33. The universities are closely linked to the production process; as a result, students are expected to perform practical work in a center related to their area of specialty or major course of study. In 1953 only 5.5% people of the age group of 20 to 24 years of age attended a university: 27 years later, the figure was 23.8%.[23] There are no data on the number of students from rural areas who attended or graduated from a university. The graduation rate, however, has improved notably. In 1970, only one of every four students who enrolled in a university graduated; ten years later, the average had risen to one of every two students.[24]

5. Growth of Resources in Education

34. Expansion of the educational sector has made the system accessible to 3.5 million people, i.e., at present one of every 2.83 Cubans is a student. To be able to meet such strong demand it was necessary to invest large sums in school construction, training of teachers and creation of adequate infrastructure. In 1958, Cuba had 7,567 primary schools, 171 secondary schools, and 3 public universities. In 1978, there were 13, 115 primary schools, 1,038 secondary schools and 39 higher education centers (figures corresponding to 1982).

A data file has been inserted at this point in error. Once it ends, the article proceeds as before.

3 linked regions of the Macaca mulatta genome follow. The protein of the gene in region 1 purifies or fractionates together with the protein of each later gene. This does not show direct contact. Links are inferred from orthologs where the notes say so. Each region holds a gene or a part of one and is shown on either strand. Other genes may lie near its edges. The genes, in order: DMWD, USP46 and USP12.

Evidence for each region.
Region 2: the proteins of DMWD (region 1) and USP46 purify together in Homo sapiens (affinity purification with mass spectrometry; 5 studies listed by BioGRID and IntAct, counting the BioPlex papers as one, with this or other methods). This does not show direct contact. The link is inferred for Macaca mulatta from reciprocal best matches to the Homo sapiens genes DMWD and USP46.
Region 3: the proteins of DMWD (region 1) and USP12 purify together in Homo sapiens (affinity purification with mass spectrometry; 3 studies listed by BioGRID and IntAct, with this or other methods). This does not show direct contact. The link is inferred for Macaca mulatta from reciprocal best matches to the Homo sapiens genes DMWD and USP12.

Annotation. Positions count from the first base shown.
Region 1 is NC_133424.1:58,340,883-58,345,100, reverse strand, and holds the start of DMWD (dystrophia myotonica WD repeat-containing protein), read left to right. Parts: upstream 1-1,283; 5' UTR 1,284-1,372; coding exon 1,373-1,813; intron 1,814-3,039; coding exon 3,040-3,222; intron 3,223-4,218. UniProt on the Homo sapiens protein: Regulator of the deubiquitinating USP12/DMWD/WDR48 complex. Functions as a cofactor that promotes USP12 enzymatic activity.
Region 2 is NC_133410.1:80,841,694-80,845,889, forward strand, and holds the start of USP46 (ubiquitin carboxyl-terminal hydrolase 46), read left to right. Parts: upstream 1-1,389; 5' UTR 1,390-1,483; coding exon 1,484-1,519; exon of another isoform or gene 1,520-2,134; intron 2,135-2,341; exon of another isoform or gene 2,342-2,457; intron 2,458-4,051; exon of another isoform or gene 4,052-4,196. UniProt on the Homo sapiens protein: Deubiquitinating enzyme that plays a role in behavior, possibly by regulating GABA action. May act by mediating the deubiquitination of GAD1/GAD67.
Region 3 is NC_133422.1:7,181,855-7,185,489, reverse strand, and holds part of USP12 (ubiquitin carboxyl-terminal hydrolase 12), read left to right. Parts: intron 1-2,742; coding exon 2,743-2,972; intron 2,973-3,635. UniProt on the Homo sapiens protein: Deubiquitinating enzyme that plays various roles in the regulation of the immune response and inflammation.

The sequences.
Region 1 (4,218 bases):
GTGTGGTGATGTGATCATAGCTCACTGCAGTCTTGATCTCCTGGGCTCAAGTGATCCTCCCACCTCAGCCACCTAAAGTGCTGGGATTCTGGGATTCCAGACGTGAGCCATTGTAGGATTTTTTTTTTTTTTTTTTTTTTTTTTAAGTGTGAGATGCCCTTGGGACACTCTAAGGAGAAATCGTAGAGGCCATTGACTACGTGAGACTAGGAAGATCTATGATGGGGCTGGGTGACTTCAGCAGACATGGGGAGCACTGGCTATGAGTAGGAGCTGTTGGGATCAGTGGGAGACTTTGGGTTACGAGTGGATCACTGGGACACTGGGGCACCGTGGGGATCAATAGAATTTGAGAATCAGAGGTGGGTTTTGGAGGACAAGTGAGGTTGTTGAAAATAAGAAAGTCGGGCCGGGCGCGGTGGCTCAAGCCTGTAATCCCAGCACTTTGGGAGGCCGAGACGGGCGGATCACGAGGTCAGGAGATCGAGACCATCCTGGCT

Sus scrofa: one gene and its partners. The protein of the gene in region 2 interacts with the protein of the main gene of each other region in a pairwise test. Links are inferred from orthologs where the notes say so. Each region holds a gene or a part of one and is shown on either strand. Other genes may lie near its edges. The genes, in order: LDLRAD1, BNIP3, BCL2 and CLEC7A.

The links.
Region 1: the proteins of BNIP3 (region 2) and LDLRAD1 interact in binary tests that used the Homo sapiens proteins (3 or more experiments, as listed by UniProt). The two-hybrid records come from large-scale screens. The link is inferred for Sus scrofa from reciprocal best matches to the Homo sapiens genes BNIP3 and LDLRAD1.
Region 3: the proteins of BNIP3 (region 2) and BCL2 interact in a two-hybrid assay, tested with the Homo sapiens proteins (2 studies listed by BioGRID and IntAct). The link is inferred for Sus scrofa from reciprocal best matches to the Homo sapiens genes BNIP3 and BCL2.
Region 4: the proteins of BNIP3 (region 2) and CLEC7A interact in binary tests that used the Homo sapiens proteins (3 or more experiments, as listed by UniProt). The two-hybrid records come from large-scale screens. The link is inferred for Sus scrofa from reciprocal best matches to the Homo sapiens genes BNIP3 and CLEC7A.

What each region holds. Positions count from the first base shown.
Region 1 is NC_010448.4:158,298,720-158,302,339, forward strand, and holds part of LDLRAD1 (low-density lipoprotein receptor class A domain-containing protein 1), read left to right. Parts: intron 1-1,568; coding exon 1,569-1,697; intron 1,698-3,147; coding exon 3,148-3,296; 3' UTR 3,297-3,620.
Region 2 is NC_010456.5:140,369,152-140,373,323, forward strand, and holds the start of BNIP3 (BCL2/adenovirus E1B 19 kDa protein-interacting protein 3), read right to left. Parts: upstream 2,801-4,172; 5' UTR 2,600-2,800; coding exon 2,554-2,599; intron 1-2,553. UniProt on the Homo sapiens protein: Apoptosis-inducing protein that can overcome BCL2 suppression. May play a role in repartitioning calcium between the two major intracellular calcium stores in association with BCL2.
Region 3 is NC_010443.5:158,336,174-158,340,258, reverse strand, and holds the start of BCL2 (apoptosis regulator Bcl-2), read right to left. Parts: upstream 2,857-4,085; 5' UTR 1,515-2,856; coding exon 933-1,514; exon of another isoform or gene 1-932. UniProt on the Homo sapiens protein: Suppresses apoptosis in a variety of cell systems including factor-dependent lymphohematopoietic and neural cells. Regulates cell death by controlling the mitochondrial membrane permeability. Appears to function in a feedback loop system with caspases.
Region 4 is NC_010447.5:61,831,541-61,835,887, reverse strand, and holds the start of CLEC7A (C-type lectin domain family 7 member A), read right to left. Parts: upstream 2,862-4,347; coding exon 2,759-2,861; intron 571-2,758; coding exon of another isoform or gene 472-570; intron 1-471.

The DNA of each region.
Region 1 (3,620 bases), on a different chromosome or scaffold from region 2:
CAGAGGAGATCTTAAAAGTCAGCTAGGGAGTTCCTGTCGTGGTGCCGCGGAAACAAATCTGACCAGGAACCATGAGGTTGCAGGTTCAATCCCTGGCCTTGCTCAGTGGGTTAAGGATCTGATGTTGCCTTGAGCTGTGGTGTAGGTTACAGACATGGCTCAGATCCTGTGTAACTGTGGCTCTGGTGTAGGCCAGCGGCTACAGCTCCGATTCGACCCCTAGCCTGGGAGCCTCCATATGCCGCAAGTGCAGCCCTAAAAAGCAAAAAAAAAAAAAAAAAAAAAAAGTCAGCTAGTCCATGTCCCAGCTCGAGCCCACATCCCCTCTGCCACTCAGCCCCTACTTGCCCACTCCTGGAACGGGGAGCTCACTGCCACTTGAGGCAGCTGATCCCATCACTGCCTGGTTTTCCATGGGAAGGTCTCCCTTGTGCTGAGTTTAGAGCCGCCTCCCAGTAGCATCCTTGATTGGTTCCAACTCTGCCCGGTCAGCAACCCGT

35. One of the most serious difficulties that Cuban authorities have had to overcome has been the training of a competent corps of teachers. According to one author:

One of the problems faced by the revolution has been the acute scarcity of teachers. This has resulted from two factors: on the one hand, the unprecedented increase in the student population absorbed the available number of primary and secondary school teachers, and on the other, the exodus of the professional class, particularly after 1960, which drained the educational resources of the country. Facing this problem, the authorities of the revolution were forced to put emergency measures into practice. Students with a secondary school education were rapidly trained (in a few weeks), to teach in primary schools in rural areas At the same time, teachers without degrees, called popular teachers, who came principally from those who participated in the literacy campaign of 1961 and who did not have a sixth grade education, completed crash course for teaching at the primary level in primary schools. The popular teachers were given accelerated training, every Saturday and in a course of 45 days during vacation, for a period of four years, after which they were considered fully certified teachers. In 1969, nearly 60% of all teachers in primary schools came from this group. At the secondary level, teaching personnel has been made up of advanced students, university students and certified teachers. In 1967, there were 36,000 advanced students employed at this level.[25]